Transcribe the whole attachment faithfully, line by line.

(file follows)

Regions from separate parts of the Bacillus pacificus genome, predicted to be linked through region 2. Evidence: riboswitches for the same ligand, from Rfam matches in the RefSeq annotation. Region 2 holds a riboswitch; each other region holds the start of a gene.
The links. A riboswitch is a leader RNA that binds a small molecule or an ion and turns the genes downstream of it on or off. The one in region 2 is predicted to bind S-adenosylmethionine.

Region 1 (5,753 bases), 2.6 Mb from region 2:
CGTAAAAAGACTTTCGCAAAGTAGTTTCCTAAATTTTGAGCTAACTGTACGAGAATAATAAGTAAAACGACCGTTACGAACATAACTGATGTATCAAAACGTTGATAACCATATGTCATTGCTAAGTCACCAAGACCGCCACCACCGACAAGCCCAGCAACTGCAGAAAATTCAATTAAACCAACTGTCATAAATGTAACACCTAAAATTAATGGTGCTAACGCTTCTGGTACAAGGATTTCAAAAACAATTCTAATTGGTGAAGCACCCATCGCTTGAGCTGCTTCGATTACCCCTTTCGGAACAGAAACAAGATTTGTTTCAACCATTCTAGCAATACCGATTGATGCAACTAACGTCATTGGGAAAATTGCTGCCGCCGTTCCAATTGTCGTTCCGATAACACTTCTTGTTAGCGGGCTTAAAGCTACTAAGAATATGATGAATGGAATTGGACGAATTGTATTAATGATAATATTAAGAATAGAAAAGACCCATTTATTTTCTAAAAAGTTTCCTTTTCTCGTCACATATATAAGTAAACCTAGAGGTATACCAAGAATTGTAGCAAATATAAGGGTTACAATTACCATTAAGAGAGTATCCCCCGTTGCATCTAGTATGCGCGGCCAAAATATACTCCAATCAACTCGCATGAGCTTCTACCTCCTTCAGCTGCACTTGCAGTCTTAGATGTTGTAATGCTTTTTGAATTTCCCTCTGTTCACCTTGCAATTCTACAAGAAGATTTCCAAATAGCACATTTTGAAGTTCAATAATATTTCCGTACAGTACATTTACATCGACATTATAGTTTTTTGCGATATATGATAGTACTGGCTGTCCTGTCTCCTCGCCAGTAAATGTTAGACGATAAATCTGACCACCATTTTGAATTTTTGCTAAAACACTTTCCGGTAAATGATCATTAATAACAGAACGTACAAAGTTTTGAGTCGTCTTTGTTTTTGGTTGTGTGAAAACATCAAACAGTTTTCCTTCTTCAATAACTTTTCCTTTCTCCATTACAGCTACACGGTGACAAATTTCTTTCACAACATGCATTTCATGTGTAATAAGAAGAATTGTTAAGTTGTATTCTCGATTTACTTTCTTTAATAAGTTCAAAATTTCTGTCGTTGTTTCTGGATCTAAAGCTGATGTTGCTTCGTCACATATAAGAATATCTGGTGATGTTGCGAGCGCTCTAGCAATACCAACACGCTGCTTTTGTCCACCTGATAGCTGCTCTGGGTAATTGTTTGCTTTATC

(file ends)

Regions from separate parts of the Bacillus pacificus genome, predicted to be linked through region 2. Evidence: riboswitches for the same ligand, from Rfam matches in the RefSeq annotation. Region 2 holds a riboswitch; each other region holds the start of a gene.
The links. A riboswitch is a leader RNA that binds a small molecule or an ion and turns the genes downstream of it on or off. The one in region 2 is predicted to bind S-adenosylmethionine.

Region 1 (5,753 bases), 2.6 Mb from region 2:
CGTAAAAAGACTTTCGCAAAGTAGTTTCCTAAATTTTGAGCTAACTGTACGAGAATAATAAGTAAAACGACCGTTACGAACATAACTGATGTATCAAAACGTTGATAACCATATGTCATTGCTAAGTCACCAAGACCGCCACCACCGACAAGCCCAGCAACTGCAGAAAATTCAATTAAACCAACTGTCATAAATGTAACACCTAAAATTAATGGTGCTAACGCTTCTGGTACAAGGATTTCAAAAACAATTCTAATTGGTGAAGCACCCATCGCTTGAGCTGCTTCGATTACCCCTTTCGGAACAGAAACAAGATTTGTTTCAACCATTCTAGCAATACCGATTGATGCAACTAACGTCATTGGGAAAATTGCTGCCGCCGTTCCAATTGTCGTTCCGATAACACTTCTTGTTAGCGGGCTTAAAGCTACTAAGAATATGATGAATGGAATTGGACGAATTGTATTAATGATAATATTAAGAATAGAAAAGACCCATTTATTTTCTAAAAAGTTTCCTTTTCTCGTCACATATATAAGTAAACCTAGAGGTATACCAAGAATTGTAGCAAATATAAGGGTTACAATTACCATTAAGAGAGTATCCCCCGTTGCATCTAGTATGCGCGGCCAAAATATACTCCAATCAACTCGCATGAGCTTCTACCTCCTTCAGCTGCACTTGCAGTCTTAGATGTTGTAATGCTTTTTGAATTTCCCTCTGTTCACCTTGCAATTCTACAAGAAGATTTCCAAATAGCACATTTTGAAGTTCAATAATATTTCCGTACAGTACATTTACATCGACATTATAGTTTTTTGCGATATATGATAGTACTGGCTGTCCTGTCTCCTCGCCAGTAAATGTTAGACGATAAATCTGACCACCATTTTGAATTTTTGCTAAAACACTTTCCGGTAAATGATCATTAATAACAGAACGTACAAAGTTTTGAGTCGTCTTTGTTTTTGGTTGTGTGAAAACATCAAACAGTTTTCCTTCTTCAATAACTTTTCCTTTCTCCATTACAGCTACACGGTGACAAATTTCTTTCACAACATGCATTTCATGTGTAATAAGAAGAATTGTTAAGTTGTATTCTCGATTTACTTTCTTTAATAAGTTCAAAATTTCTGTCGTTGTTTCTGGATCTAAAGCTGATGTTGCTTCGTCACATATAAGAATATCTGGTGATGTTGCGAGCGCTCTAGCAATACCAACACGCTGCTTTTGTCCACCTGATAGCTGCTCTGGGTAATTGTTTGCTTTATC